The Simple Secret to An Extraordinary Life

Nourish Kindness

An extraordinary life doesn’t result from worldly achievement, the fulfillment of your own passions or fleeting ecstatic experiences.  If you reflect deeply, you’ll see each of these is a temporary state of affairs.

What might look extraordinary from the outside – like incredible financial wealth – may actually be wracked with internal pain and sorrow.  An impressive job title or higher rung on the corporate ladder can be snatched away in a moment, especially in these financially unstable times.  Of course, it’s wonderful if you can follow your passion, but is it healthy to think obsessively about yourself?

Kindness:  The Powerful Alternative for an Extraordinary Life

“Do your little bit of good where you are; it’s those little bits of good put together that overwhelm the world.” ― Desmond Tutu

I believe kindness lies at the heart of an extraordinary life.  Kindness is a powerful alternative to the get ahead philosophy of life, which won’t matter much when death arrives.

Take a moment to recall a time when kindness shifted your mood, transformed your day or even turned your life around.  See how powerful it is?  I’m always amazed by how a loving smile is instantly reflected back as though the other person can’t help themselves.

An extraordinary person employs the magic and power of kindness to create goodness wherever they go.  It’s the goodness of all these tiny moments that add up to an extraordinary life.

Kindness still matters even when the impact of your good heart is not obvious, immediate or even appreciated.  That’s because kindness helps to train your own mind in goodness, which ultimately brings you more comfort and ease regardless of how the other person responds.

Be Wisely Selfish

The Dalai Lama always says to be “wisely selfish” instead of narrow-mindedly selfish by practicing kindness.  Kindness is wisely selfish because it helps you as much or more than the person who receives your positive intention.

Look at all the ways kindness can benefit you:

  • Kindness makes you more likable.  Who gravitates toward grumpy, negative or angry people?
  • Kindness helps you solve problems by making you more open to different ideas and perspectives.
  • Kindness can lead to a better future because you’re creating a positive tendency.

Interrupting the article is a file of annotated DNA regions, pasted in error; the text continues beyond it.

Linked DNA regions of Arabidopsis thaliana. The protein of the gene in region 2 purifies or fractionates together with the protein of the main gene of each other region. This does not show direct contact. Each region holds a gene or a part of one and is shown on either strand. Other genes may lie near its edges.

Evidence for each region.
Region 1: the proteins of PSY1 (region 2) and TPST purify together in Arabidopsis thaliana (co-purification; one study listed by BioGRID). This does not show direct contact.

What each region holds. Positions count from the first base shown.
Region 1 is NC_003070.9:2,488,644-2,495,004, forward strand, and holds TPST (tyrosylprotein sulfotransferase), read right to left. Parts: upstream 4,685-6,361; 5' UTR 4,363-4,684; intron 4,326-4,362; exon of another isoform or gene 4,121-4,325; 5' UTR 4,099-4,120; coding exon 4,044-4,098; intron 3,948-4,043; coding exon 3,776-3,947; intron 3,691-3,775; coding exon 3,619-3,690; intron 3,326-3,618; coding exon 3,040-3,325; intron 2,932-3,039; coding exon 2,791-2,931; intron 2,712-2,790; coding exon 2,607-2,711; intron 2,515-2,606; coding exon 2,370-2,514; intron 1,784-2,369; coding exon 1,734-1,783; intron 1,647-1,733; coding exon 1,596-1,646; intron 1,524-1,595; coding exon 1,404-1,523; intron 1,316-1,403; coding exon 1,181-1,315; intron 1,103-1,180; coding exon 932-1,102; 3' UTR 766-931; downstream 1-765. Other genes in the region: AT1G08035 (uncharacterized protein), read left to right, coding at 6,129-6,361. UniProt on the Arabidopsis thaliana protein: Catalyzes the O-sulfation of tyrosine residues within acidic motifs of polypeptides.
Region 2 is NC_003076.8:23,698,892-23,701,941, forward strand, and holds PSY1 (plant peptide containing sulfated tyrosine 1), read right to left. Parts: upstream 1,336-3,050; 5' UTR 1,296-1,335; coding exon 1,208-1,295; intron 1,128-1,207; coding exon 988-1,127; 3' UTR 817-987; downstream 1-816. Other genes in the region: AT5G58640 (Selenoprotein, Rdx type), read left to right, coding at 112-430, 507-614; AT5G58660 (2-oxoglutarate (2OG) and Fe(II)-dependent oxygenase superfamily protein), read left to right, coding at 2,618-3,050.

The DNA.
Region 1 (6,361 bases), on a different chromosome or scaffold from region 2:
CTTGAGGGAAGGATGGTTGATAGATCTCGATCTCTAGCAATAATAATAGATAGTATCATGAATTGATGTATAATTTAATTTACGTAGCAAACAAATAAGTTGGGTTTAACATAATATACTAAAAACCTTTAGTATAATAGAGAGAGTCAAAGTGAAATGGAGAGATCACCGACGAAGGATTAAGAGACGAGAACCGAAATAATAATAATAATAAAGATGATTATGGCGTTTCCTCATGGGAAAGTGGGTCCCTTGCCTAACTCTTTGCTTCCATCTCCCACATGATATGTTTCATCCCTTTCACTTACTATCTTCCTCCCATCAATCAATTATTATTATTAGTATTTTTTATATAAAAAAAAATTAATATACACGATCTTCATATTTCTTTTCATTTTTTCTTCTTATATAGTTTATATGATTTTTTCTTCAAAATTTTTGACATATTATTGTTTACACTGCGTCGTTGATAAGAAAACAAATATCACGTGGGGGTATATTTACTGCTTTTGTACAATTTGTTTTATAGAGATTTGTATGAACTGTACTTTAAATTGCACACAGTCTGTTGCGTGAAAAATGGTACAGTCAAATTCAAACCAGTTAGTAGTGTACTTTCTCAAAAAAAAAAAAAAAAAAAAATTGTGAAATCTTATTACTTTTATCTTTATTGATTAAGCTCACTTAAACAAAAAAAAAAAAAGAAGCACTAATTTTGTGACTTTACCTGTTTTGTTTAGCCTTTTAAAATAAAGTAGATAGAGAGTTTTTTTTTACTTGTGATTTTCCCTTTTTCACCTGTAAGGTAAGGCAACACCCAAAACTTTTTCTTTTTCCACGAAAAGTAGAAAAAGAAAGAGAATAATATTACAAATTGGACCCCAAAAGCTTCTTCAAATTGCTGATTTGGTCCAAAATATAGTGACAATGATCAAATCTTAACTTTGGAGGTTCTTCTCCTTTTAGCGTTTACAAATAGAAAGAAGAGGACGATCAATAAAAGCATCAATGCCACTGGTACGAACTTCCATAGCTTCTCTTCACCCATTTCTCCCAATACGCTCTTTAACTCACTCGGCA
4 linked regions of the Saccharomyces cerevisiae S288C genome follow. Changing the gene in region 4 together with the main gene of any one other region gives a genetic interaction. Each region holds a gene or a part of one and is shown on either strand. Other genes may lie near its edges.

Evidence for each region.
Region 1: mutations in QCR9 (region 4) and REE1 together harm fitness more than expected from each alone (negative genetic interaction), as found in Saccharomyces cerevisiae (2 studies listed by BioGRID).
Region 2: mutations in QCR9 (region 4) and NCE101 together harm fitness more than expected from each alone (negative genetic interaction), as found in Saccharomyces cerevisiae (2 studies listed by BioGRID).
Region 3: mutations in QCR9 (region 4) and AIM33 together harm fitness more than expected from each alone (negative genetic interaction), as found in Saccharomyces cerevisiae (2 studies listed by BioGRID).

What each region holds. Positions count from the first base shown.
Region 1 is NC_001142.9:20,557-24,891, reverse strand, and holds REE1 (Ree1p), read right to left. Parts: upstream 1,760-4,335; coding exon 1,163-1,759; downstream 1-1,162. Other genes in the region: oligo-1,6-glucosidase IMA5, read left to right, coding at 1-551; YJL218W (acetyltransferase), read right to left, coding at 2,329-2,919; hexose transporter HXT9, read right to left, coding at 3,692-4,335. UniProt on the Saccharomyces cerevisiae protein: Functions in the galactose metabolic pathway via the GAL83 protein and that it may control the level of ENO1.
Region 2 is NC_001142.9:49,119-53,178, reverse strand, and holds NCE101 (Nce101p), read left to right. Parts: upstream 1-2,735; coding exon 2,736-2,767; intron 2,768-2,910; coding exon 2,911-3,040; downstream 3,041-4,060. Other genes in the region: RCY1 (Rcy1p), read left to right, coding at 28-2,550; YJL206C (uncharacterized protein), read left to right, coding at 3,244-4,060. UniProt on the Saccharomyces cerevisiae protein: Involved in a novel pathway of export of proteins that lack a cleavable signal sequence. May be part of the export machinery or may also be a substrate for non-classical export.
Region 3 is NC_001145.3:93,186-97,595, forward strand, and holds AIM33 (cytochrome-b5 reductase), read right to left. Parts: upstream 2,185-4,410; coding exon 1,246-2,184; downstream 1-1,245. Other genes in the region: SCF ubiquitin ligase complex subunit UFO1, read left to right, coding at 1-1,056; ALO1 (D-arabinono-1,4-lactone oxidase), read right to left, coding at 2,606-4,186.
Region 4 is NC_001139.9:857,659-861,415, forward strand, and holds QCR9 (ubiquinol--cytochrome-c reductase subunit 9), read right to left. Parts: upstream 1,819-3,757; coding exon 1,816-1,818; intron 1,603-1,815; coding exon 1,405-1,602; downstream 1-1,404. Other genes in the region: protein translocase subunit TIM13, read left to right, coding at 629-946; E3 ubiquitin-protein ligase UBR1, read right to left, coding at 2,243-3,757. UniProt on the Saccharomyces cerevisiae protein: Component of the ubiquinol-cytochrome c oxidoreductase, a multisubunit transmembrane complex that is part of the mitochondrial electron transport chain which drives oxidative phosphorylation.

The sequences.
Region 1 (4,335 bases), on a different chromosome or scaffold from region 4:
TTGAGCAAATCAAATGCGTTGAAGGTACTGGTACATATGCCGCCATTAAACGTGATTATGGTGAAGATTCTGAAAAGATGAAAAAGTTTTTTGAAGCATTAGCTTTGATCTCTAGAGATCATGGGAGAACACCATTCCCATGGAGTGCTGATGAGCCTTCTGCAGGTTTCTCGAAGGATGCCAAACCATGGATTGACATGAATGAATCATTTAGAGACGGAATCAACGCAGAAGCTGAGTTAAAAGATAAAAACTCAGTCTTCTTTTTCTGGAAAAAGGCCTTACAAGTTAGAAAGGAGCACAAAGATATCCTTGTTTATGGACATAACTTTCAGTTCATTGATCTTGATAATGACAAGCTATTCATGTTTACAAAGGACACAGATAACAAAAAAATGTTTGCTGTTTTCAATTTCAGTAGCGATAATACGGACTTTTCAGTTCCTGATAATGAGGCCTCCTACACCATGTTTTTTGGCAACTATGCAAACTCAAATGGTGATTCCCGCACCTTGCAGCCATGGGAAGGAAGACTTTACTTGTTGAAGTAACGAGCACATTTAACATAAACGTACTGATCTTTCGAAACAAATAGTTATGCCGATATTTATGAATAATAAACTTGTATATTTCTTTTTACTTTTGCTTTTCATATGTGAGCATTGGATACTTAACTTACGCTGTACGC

• Kindness contributes to your own happiness when you see how you’ve helped someone else.
  • Kindness is more likely to contribute to your good health than anger, anxiety or low self-esteem.
  • Kindness can raise your self-esteem when you see that you can actually make a difference for someone else.
  • Kindness makes the world a better place.  Who wants to live in a world torn apart by greed and aggression?

That doesn’t mean our kindness should be strategic or selfishly motivated.  It simply shows that kindness makes sense if we want to lead a happy and meaningful life and have the same wish for others as well.

Kindness:  Don’t Be Neurotic About It!

Yes, sometimes kindness can be neurotic and get you all tied up in knots.  So let’s be clear that kindness isn’t:

  • Martyrdom.
  • Trying to please others for you own benefit.
  • Acting out of obligation.
  • Neurotically driving yourself to meet other people’s expectations.
  • Pushing yourself, your ideas or your approach on others.

When you practice kindness, always start where you are.  Don’t prematurely stretch yourself thin or you’ll burnout and start to retract.

While the rare person has the capacity to give their life for another, most of us have to start small.  So know your current capacity when it comes to kindness and act accordingly.  Then, gently expand it, each time just giving a bit more.

Ultimately, let kindness flow from the wisdom of your heart.

Simple Ways to Manifest Kindness

“Guard well within yourself that treasure, kindness. Know how to give without hesitation, how to lose without regret, how to acquire without meanness.” ― George Sand

I know you’re already a good person, but sometimes kindness gets lost in the shuffle of a busy life.  So this is just a reminder of the many enjoyable ways you can manifest kindness:

  • Expressing love
  • Showing appreciation
  • Listening
  • Paying attention
  • Smiling
  • Giving a gift
  • Offering a compliment
  • Rolling up your sleeves to help
  • Gratitude
  • Being tolerant
  • Seeking to understand instead of judge
  • Sharing generously
  • Encouraging peace and harmony
  • Donating to a charity
  • Praising another person
  • Rejoicing in a friend’s success

Inevitably, you’ll feel good too.

Kindness Takes Practice

“My religion is very simple. My religion is kindness.” ― Dalai Lama

Kindness takes practice because we’re used to focusing upon and worrying about our own little life.  But one of the wonders of kindness is that it can put your own worries into perspective and may even momentarily dissolve them.

So make a commitment and a specific plan to help you practice kindness more and more.  Sketch out simple acts of kindness each week for a month.  For example, try smiling at others as much as possible for a whole week.  Then make a point of giving compliments for a week.  Decide to really listen when other people speak the next week.  Give to a charity the next week.

Kindness is the medicine we all urgently need.  So don’t hesitate for a moment, get out there and spread kindness as much as you can.

You’ll have no need for possessions or fame as your body dissolves at the end of your life. All the experiences you’ve collected will also fade away.  What really matters at that defining moment will be how you’ve led your life and the state of your mind.  Fill it now with kindness and you’ll have no regrets.